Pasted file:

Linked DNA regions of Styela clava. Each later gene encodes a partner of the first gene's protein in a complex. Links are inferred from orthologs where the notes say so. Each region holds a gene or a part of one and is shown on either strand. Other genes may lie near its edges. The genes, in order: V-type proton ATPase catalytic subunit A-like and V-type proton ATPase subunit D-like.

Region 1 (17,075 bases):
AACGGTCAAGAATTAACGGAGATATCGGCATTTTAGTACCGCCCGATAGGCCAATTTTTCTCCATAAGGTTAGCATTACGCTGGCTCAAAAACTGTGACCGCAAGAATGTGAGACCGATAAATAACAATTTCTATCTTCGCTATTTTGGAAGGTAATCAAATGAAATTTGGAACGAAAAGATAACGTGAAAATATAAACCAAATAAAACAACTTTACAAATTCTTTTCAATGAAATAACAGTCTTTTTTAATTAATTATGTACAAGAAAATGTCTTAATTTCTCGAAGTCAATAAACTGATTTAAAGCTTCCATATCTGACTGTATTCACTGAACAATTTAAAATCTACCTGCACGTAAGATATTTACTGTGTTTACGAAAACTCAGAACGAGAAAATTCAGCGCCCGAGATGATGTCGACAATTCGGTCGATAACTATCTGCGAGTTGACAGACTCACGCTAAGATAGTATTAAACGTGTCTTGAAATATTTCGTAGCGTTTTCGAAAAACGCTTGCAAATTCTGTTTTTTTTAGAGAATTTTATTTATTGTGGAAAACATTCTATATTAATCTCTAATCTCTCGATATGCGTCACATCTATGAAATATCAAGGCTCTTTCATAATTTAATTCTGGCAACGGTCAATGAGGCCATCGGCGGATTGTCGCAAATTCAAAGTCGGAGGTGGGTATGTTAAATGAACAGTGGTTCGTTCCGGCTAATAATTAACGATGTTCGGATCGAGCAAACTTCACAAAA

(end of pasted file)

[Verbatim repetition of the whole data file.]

Linked DNA regions of Styela clava. Each later gene encodes a partner of the first gene's protein in a complex. Links are inferred from orthologs where the notes say so. Each region holds a gene or a part of one and is shown on either strand. Other genes may lie near its edges. The genes, in order: V-type proton ATPase catalytic subunit A-like and V-type proton ATPase subunit D-like.

Region 1 (17,075 bases):
AACGGTCAAGAATTAACGGAGATATCGGCATTTTAGTACCGCCCGATAGGCCAATTTTTCTCCATAAGGTTAGCATTACGCTGGCTCAAAAACTGTGACCGCAAGAATGTGAGACCGATAAATAACAATTTCTATCTTCGCTATTTTGGAAGGTAATCAAATGAAATTTGGAACGAAAAGATAACGTGAAAATATAAACCAAATAAAACAACTTTACAAATTCTTTTCAATGAAATAACAGTCTTTTTTAATTAATTATGTACAAGAAAATGTCTTAATTTCTCGAAGTCAATAAACTGATTTAAAGCTTCCATATCTGACTGTATTCACTGAACAATTTAAAATCTACCTGCACGTAAGATATTTACTGTGTTTACGAAAACTCAGAACGAGAAAATTCAGCGCCCGAGATGATGTCGACAATTCGGTCGATAACTATCTGCGAGTTGACAGACTCACGCTAAGATAGTATTAAACGTGTCTTGAAATATTTCGTAGCGTTTTCGAAAAACGCTTGCAAATTCTGTTTTTTTTAGAGAATTTTATTTATTGTGGAAAACATTCTATATTAATCTCTAATCTCTCGATATGCGTCACATCTATGAAATATCAAGGCTCTTTCATAATTTAATTCTGGCAACGGTCAATGAGGCCATCGGCGGATTGTCGCAAATTCAAAGTCGGAGGTGGGTATGTTAAATGAACAGTGGTTCGTTCCGGCTAATAATTAACGATGTTCGGATCGAGCAAACTTCACAAAA